Someone once wrote, “everything I ever learned about myself I learned while looking in a mirror.” Hmmm, interesting. For years I thought it arrogant. Followed by a couple of years thinking it was stupid. For the last few days I’ve thought about it and now I might actually understand. Every morning I brush my teeth while looking at myself in a mirror. Then I shave. Looking in a mirror. Occasionally, I think about what I see. Occasionally, I write about it.
The mirror was invented by accident, or so the story goes. I’ve written poems about/with mirrors. None were accidents. Pliny mentioned mirrors in his Natural History, written in 77 AD. Mirrors date back to 2000 BC in China. People have been looking at themselves for a long time.
Confusing the subject is easy. The poem was invented by accident, or so the story goes. Pliny mentioned poetry in his Natural History, written in 77 AD. Poetry date back to 2000 BC in China. People have been looking at themselves for a long time. Poetry.
Frustrated with a poem I was writing, struggling with, I held it in front of mirror and read it backwards. I was hoping some revision revelation might occur to me. It didn’t.
Mirrors are important to me. I don’t know why. Poetry is where you discover what’s important to you. Writing is exploring. But you already knew that.
There was a time I thought that the invention of photography should have made mirrors obsolete. I started to calculate how many hours I’ve spent looking at myself, in mirrors. While doing the math I started to become nervous and abandoned the idea.
In its simplest form, a mirror is a sheet of glass with a piece of aluminum or silver attached. Staring into a mirror for too long causes headaches and sadness. (Dr. Gorlick told me this.) There are occasions when staring into one is appropriate.
It is unfortunate the requirements of modern grooming have made mirrors a necessity. A world without mirrors would require more trustworthy friends. There’s something completely inappropriate about putting mirrors in wide, gold frames.
Mirrors should never be used as decorations. Large mirrors on the walls of restaurants make them appear larger, and to tell you the truth, I like that. Large poems on the walls of restaurants, I would like that, too.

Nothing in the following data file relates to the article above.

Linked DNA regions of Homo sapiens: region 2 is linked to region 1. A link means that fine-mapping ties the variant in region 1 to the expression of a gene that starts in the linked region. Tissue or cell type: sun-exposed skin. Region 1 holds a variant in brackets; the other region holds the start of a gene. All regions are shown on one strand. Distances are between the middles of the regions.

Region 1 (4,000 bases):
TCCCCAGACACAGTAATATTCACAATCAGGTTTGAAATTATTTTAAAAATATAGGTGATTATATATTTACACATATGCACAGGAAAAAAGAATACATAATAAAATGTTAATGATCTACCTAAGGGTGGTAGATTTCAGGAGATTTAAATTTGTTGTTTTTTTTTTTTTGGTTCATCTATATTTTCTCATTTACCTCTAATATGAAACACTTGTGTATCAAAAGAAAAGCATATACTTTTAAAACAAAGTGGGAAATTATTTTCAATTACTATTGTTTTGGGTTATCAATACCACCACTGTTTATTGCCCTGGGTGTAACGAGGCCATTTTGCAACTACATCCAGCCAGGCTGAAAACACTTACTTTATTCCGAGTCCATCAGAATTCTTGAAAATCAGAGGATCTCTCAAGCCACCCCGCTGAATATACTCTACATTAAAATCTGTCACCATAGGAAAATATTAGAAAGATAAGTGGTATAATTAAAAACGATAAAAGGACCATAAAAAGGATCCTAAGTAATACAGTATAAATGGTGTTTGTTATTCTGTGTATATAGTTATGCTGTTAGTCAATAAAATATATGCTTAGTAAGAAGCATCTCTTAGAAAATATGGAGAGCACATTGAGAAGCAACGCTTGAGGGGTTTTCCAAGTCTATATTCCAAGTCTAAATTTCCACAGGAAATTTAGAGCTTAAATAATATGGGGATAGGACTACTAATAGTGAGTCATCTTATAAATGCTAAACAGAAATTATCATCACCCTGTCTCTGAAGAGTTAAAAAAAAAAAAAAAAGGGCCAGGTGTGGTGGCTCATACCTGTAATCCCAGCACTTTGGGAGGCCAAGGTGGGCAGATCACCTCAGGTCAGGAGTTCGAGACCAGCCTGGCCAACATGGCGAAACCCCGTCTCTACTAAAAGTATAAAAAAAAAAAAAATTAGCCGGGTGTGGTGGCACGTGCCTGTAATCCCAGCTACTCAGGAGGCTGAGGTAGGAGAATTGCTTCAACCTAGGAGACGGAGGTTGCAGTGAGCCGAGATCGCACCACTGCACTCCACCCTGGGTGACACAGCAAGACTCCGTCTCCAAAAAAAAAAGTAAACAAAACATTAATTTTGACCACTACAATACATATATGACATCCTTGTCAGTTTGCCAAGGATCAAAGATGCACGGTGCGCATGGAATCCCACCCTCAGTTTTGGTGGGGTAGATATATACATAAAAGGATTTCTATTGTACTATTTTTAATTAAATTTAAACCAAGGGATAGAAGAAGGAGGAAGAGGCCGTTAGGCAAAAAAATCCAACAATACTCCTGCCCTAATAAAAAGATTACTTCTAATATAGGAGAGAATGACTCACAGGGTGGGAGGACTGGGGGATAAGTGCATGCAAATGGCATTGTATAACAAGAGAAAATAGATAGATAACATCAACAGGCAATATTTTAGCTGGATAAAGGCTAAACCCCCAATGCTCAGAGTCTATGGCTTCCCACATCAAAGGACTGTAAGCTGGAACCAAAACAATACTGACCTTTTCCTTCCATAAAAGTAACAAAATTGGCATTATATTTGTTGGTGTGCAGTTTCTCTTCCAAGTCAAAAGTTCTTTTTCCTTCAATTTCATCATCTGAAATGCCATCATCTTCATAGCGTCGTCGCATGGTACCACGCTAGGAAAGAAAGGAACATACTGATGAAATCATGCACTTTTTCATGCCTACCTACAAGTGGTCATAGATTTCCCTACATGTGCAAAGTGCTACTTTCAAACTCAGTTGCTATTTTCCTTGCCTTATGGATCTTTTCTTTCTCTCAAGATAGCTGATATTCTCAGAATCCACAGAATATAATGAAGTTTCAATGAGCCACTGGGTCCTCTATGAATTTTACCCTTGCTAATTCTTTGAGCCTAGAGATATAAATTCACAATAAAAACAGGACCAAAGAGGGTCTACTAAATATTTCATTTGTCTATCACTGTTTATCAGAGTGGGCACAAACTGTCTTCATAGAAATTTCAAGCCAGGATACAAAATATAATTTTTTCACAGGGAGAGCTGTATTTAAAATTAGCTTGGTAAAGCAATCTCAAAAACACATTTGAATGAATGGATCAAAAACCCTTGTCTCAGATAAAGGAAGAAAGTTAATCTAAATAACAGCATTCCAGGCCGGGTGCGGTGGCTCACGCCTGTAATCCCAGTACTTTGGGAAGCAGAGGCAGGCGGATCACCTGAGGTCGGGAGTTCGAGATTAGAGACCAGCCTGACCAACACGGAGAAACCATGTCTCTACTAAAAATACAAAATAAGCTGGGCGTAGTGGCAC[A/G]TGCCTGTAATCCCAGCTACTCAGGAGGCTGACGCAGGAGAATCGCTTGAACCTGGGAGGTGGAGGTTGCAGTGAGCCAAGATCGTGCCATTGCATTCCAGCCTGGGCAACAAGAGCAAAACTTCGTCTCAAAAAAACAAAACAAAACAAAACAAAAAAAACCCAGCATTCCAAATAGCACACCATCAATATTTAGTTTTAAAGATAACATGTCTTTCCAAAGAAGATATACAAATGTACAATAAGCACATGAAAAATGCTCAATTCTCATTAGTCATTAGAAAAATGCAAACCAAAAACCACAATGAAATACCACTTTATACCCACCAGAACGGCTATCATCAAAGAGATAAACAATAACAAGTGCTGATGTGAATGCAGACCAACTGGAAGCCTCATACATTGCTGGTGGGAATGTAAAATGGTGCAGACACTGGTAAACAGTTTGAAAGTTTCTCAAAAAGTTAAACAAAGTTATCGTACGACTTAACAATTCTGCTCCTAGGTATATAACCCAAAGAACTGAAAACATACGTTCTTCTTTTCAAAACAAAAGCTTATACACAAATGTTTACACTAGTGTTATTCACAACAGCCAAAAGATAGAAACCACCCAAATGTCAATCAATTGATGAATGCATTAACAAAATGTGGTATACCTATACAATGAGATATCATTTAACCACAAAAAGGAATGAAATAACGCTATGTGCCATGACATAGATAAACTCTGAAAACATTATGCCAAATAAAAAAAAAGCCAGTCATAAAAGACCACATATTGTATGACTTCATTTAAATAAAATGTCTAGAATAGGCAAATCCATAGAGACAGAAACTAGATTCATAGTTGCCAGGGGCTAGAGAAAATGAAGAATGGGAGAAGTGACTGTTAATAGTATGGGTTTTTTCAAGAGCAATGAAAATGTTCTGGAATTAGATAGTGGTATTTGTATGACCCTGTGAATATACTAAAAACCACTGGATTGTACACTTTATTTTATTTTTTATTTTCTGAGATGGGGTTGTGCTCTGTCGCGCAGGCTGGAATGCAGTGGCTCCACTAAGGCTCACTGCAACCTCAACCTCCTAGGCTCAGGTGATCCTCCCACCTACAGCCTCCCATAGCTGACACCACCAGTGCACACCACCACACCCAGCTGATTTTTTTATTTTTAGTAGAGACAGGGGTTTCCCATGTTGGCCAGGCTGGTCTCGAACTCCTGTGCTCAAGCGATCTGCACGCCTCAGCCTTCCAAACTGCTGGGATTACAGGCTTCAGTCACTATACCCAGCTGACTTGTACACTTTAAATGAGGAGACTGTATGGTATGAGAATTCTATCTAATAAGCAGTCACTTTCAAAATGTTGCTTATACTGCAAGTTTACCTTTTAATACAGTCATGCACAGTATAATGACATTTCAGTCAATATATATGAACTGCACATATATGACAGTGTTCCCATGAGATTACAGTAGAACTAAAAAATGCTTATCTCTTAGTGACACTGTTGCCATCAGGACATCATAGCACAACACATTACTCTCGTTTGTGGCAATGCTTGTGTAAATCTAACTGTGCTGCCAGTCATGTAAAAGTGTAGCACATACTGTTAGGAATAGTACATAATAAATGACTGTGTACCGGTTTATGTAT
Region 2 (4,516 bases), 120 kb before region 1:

We painted our faces in shades of green and black. This was when I was a rifleman in the army. Some of the soldiers used small mirrors from cosmetic compacts or signal mirrors from survival kits. Some soldiers preferred to avoid the mirror and have other soldiers paint their face. I was one of the latter and avoided the mirror. And after my face was painted, I painted his. Soldiers are like mirrors, you look closely at them you’ll discover a poem.
There was a mirror store on West Third Street in Los Angeles. Large mirrors in elaborate frames sat on the sidewalk and leaned against each other. A man walking past stopped, looked at himself in a full-length mirror and punched the mirror. A large piece of the mirror crashed to the pavement. He shook his fist and walked away. I was leaving the ice cream store across the street as this happened. I can’t tell you why he did this or what sort of damage he might have done to his hand. This is something better explained in a poem.
Rick Bursky’s most recent collection is* I’m No Longer Troubled by the Extravagance* (BOA Editions, 2015). His next, Where the Ocean Spills Its Grief, is forthcoming from BOA. His poems have appeared in The American Poetry Review, The Iowa Review, AGNI, Harvard Review, FIELD, The Southern Review, and elsewhere. (updated 4/2018)